Roberts’ first move was to use one of the wooden boards to barricade the front door of the schoolhouse.
The entire operation had taken less than fifteen minutes, and the 911 call was received about halfway through his set-up, at 10:36 a.m. He then released the boys, along with the two other adult females and the infant.
'I'M ANGRY AT GOD'
On a usual school day, the next hour would be time for a class, followed by a recess. Today, a psychopathic killer had upended their small world. Their teacher gone, the only adult left was a man carrying a shotgun.
The school grounds consisted of the main building, two outhouses, an enclosed schoolyard and a baseball field. The 15 boys stood outside one of the outhouses, praying.\
The barricaded schoolhouse held 10 girls, ranging between 6 and 13 years old. Judging by the items he brought, Roberts planned to hold them captive for some time. Likely, he didn’t count on police showing up so quickly, as the Amish are known to be peaceful and typically avoid involving law enforcement in their problems.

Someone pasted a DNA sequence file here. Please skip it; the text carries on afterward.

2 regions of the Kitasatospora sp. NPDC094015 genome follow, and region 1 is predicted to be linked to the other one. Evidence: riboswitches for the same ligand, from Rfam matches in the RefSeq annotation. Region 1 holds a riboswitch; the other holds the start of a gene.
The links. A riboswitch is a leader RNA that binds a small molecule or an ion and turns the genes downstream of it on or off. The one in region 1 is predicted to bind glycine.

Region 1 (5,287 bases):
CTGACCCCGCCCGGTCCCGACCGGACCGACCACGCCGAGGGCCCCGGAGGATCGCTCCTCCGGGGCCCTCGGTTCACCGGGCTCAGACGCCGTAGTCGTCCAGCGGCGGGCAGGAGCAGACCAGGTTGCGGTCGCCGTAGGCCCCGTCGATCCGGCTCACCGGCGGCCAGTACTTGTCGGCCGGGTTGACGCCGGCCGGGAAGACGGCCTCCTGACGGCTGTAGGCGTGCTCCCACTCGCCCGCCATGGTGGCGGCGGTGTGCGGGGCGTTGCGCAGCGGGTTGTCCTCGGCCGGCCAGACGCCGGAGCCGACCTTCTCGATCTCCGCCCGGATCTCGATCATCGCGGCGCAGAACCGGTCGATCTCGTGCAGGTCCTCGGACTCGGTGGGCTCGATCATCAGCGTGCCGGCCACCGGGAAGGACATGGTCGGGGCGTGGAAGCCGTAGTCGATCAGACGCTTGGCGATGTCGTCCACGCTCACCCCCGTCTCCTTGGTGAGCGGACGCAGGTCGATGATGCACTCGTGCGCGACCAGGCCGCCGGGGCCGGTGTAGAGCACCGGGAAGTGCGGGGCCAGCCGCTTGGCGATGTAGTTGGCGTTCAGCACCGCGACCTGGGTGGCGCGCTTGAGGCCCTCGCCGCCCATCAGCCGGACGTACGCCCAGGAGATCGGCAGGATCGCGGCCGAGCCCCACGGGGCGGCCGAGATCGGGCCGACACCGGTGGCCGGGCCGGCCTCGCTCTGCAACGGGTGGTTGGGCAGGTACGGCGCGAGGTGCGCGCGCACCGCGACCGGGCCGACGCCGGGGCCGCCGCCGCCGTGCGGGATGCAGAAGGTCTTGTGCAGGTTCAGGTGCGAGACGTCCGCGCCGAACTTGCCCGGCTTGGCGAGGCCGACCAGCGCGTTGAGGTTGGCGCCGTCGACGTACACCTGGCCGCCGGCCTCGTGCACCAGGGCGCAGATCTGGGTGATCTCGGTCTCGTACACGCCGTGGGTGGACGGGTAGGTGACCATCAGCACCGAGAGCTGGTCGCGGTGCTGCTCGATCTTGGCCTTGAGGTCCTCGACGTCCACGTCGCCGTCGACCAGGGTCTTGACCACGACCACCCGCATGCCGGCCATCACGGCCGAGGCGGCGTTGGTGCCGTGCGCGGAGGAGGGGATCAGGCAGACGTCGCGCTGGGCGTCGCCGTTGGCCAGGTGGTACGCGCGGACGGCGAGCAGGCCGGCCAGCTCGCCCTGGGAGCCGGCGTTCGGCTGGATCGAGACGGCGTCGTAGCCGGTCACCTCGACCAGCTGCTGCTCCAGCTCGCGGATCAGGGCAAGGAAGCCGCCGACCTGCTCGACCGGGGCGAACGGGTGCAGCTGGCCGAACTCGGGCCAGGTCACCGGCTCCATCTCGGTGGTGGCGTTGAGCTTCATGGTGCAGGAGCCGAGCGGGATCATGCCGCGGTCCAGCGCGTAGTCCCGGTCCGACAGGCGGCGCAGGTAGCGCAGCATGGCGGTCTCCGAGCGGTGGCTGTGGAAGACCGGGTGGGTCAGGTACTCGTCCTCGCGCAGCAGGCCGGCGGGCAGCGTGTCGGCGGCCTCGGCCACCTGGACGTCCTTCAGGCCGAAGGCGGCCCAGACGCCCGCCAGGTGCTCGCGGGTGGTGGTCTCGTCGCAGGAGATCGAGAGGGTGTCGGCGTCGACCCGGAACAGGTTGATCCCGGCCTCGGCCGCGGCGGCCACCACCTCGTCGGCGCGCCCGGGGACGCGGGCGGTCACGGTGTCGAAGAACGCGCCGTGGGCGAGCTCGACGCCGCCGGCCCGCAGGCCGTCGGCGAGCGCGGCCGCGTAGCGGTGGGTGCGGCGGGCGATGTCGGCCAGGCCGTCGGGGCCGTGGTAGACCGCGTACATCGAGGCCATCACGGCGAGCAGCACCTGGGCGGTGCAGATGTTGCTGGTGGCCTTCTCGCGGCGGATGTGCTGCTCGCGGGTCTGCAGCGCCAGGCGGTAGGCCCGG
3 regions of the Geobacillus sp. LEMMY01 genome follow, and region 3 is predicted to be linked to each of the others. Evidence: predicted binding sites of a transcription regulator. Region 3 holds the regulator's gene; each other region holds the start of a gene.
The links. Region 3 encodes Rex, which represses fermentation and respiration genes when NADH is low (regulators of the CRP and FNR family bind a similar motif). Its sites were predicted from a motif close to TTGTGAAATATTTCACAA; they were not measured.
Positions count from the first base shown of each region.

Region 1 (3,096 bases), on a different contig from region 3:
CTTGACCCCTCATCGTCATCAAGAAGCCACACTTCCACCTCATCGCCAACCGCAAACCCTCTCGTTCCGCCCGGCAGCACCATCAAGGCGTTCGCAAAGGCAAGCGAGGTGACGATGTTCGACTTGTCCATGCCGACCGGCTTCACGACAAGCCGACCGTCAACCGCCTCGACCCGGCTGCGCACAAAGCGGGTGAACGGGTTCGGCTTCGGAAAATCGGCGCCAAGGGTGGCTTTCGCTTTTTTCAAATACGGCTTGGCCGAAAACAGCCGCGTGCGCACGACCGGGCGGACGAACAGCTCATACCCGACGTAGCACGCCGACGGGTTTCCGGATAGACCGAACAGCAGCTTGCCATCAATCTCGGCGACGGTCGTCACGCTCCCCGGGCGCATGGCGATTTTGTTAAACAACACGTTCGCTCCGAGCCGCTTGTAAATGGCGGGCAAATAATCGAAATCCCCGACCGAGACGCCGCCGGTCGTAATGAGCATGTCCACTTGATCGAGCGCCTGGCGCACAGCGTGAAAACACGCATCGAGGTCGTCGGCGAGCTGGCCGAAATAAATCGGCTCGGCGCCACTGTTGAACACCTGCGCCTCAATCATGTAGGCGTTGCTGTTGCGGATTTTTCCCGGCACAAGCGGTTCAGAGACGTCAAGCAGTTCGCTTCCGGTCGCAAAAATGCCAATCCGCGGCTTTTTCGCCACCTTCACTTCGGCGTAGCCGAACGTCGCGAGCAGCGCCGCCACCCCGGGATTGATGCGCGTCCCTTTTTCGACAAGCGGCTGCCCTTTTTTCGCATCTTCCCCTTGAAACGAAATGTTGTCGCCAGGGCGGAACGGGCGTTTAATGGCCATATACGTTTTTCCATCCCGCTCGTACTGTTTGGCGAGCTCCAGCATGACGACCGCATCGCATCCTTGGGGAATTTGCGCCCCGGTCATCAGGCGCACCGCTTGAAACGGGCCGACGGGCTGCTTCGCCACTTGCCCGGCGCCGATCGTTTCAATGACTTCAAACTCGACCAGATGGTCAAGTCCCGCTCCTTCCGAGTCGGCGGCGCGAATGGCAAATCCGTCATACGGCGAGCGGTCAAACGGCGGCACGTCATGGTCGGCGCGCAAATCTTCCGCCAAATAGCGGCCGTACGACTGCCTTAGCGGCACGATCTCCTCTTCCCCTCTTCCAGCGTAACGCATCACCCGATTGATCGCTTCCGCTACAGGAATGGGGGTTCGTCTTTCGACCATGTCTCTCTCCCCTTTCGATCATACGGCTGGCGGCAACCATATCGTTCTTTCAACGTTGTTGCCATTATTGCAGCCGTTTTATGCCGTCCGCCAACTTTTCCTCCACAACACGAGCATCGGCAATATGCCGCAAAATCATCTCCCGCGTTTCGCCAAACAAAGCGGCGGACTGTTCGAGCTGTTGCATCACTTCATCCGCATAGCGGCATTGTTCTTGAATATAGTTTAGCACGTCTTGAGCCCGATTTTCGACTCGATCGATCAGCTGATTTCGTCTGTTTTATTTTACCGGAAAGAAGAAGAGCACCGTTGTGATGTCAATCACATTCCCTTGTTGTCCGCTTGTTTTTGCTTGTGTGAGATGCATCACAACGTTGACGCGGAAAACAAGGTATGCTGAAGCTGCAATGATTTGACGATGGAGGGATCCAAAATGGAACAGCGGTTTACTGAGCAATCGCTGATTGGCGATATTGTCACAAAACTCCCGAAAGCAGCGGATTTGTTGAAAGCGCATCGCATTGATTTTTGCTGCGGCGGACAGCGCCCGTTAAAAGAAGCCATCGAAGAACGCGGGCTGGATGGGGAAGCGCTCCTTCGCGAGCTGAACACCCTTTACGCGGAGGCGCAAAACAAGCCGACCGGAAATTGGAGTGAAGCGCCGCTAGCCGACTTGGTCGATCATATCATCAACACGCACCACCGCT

At 10:42 a.m., a Pennsylvania State Trooper drove up and was waved off the road by an Amish man who had come from the Smoker farm. Within 15 minutes, additional police arrived along with emergency medical personnel. A large crowd started to gather.
The police used their loudspeaker system to attempt a create a dialogue with Roberts. They first told him to chuck the weapons and walk out the front door. He yelled back he would not do that and told them to leave. For a short period, county and state officials established telephone contact, but the gunman ended the conversation. He yelled at the officers onsite to leave him alone and showed no signs of wanting to talk.
He spoke to his captives, however. The few who survived reported he said he was sorry for what he was about to do, but “I’m angry at God and I need to punish some Christian girls to get even with him.”
Roberts had three healthy children but his first child, a daughter, died nine years earlier after only surviving 20 minutes. Roberts held a grudge against God since.
He also told the girls, “I’m going to make you pay for my daughter.”
CARNAGE AND WITNESSES
Thirteen-year-old MarianStoltzfus did her best to delay the inevitable when all the girls had been lined up at the front of the classroom on their bellies. She told Roberts she wished to be short first, and another girl also volunteered. Both hoped that by talking with him they could at least gain some time while more police arrived.